Children's National Hospital Opens First Coronavirus Drive-Thru Testing Site For Kids

The new site is believed to be the first in the country to offer testing just for children and young adults under 22

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Children's National Hospital is launching a drive-up COVID-19 test site just for pediatric patients. It's designed for children who are showing coronavirus symptoms but are not ill enough to warrant admission to the hospital.

The site is located in the parking lot of Trinity Washington University in Northeast D.C. and went from idea to reality in just under a week. 

"As far as we know it's the first one that's out there, and we're really excited to provide this for our kids, for our community," Dr. Kurt Newman, president and CEO of Children’s National Hospital, said in a statement.

Parents can drive up with their kids in the car and medical professionals will swab them and send the swabs to a private lab. The testing site will be able to test between 80 and 100 kids a day. The results should be back in three to five days.

"Mainly because the pediatricians in the community said 'You know what, we don't want to be sending kids down to the hospital if they don't really need to go there — but we need to get them tested,'" Newman said about the reason for the site.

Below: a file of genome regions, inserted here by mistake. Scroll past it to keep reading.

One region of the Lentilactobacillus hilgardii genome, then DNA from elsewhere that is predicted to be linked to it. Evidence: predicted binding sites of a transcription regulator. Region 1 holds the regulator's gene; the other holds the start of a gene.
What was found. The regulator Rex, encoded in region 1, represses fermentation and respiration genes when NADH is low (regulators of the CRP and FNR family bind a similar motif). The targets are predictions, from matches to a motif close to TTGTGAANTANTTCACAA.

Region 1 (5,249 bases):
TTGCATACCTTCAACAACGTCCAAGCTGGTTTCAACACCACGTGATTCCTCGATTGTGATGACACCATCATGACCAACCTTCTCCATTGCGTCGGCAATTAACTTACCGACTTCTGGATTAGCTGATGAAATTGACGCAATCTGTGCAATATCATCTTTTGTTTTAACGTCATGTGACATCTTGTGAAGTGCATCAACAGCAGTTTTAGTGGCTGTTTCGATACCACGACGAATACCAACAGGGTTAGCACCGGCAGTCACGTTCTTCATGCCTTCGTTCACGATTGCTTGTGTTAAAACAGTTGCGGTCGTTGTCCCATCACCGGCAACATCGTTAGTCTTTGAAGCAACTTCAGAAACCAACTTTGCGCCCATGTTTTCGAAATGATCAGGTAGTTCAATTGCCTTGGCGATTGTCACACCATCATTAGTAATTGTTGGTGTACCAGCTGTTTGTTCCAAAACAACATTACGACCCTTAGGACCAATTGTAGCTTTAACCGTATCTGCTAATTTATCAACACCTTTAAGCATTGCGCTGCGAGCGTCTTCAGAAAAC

Children and young adults through age 22 are eligible for the testing site but must have symptoms and a doctor's referral to be tested. The results will be sent directly to the pediatrician who ordered the test.

The donor-funded test site can safely identify children who have COVID-19 and should be quarantined — while keeping them out of the emergency room. The test site is administered by medical professionals who have experience dealing with children.


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"We want to do something a little separate, a little different, that's kid-friendly so that when we're taking these samples it's all about the children — and it's just a very different vibe to it," Newman said.

He said with the disease being so new, there's a real need for information and data, especially as it relates to children with underlying medical conditions.

"We haven't done enough testing, we don't have enough data to really know. So we don't want to wait to find out. We want to get these tests done and find out if kids are being affected," Newman said.

He said Children's National doesn't yet know how large the demand for pediatric testing will be for the new site. At some point, they may face the same test kit shortage that exists across the country. The hospital has a separate testing system to test children who are already patients within the hospital.

What to Know

  • The global coronavirus pandemic has prompted leaders in D.C., Maryland and Virignia to temporarily close schools and some businesses
  • Coronavirus causes symptoms including fever, cough and shortness of breath
  • Most people have mild symtoms and can recover in about two weeks, while more serious cases can require hospital care
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